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Fire Safety Tips to Ring in the New Year


If you plan to include fireworks in your New Year’s Eve celebrations, there are a few simple safety tips you can follow to help make sure your festivities are safe and enjoyable for everyone.

Though fireworks are commonly considered harmless fun, they can be extremely hazardous when not handled carefully. While many people know the dangers, not everyone knows the risks and how to stay safe.

Fireworks cause thousands of injuries each year, and more than 19,500 reported fires are started by fireworks annually. Children aged 10 to 14 have the highest rate of fireworks-related injuries, at 36%.

To stay safe this New Year’s Eve, follow these safety precautions to ensure your celebrations remain bright for all the right reasons.


  • Store fireworks in a cool, dry place away from children and pets. This helps ensure they won’t accidentally ignite or become a hazard.
  • Choose a location away from buildings and trees to light fireworks. Always remember to look up and around, and keep at least 30 feet away from buildings, trees and other hazards for ground-based fireworks, 100 feet away for aerial fireworks.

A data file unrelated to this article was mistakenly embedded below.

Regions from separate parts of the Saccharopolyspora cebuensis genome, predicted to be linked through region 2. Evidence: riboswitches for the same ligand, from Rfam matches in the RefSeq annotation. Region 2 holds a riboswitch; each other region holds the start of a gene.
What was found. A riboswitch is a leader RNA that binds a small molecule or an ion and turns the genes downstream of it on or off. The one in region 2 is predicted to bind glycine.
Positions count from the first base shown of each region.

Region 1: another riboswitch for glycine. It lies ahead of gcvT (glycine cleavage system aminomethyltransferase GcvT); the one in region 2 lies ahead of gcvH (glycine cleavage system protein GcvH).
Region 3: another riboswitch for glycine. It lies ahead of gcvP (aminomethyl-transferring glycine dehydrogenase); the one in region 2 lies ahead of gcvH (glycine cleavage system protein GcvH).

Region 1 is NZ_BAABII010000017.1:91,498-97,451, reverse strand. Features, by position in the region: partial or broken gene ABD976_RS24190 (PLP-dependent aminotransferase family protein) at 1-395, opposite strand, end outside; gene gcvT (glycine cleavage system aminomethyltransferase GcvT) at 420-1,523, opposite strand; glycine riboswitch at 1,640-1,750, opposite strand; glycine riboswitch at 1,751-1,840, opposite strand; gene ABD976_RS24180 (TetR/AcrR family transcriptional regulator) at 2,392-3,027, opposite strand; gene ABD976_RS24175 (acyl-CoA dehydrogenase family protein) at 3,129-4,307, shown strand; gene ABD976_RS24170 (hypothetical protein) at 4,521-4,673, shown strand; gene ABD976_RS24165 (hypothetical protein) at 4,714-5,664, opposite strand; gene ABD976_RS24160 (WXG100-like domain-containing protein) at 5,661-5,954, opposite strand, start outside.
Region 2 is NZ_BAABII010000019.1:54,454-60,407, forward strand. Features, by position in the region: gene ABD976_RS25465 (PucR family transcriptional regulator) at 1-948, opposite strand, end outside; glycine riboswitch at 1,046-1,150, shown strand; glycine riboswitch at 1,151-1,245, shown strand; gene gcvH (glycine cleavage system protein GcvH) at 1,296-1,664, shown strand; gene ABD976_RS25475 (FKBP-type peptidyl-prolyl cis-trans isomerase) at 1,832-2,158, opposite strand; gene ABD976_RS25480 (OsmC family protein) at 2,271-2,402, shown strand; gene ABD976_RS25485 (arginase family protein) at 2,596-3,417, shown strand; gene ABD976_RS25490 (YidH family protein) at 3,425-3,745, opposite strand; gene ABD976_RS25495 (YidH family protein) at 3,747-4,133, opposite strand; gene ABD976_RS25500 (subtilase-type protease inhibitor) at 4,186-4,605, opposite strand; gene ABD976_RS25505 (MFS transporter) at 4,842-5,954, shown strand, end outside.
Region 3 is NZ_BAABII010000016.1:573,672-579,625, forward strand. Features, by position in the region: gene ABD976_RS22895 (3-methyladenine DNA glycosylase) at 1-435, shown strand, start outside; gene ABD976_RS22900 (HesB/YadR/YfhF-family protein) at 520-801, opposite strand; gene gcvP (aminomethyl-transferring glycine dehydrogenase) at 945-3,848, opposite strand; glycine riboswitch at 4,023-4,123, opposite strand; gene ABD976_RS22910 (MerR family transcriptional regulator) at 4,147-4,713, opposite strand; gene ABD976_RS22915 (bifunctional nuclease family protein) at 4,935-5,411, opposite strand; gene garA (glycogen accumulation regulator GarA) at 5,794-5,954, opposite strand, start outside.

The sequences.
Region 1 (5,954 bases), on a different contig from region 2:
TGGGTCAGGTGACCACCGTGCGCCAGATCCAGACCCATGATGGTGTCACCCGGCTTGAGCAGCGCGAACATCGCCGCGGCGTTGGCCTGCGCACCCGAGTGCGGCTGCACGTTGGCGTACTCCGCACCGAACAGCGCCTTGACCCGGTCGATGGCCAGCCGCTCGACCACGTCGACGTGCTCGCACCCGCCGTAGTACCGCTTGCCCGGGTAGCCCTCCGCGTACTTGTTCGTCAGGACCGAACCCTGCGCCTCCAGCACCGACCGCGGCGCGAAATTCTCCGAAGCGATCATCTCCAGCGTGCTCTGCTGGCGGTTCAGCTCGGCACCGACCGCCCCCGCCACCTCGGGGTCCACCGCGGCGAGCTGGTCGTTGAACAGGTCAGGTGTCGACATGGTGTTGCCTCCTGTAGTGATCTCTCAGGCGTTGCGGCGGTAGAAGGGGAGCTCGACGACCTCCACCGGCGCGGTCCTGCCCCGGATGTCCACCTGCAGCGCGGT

• Have an adult handle any fireworks, not children or teens. 
  • If people are watching, make sure they keep a safe distance. To protect your hearing as well as your physical safety, ideally stay 500 feet away from aerial firework displays.
  • Be sure to read fireworks labels and follow directions carefully.
  • Keep a fire extinguisher or bucket of water nearby. If a fire does break out, you want to be able to respond immediately.
  • Light fireworks one at a time and wear eye and protection.
  • Discard fireworks as directed. They should be cool to the touch before you dispose of them.
  • Avoid sparklers; they account for one-quarter of emergency room fireworks injuries. No child under age 12 should use sparklers. Glow sticks can be a safer alternative. 


  • Drink alcohol when using fireworks.
  • Light fireworks inside or near other objects.
  • Stand over fireworks while lighting them, and always remember to back up immediately after lighting.
  • Point fireworks toward people, buildings, or trees. Even if they’re not lit, this is a very dangerous practice should something accidentally happen.
  • Attempt to relight a firework that doesn’t go off.
  • Light fireworks during a dry season or burn ban. It is essential to check with local officials, as local ordinances may restrict the use of fireworks.

If you want to stay completely safe – leave fireworks to the professionals on New Year’s Eve. Check your local listings for events where you can see fireworks lit off by trained professionals. Alternatively, skip fiery celebrations altogether and celebrate with other traditions, such as banging pots and pans outside, attending a balloon drop or simply toasting to a new year.

At CertaSite, fire and life safety is our passion. For even more fire and life safety tips, check out our other blog posts at

Tags: preferred protection, fire safety, holiday safety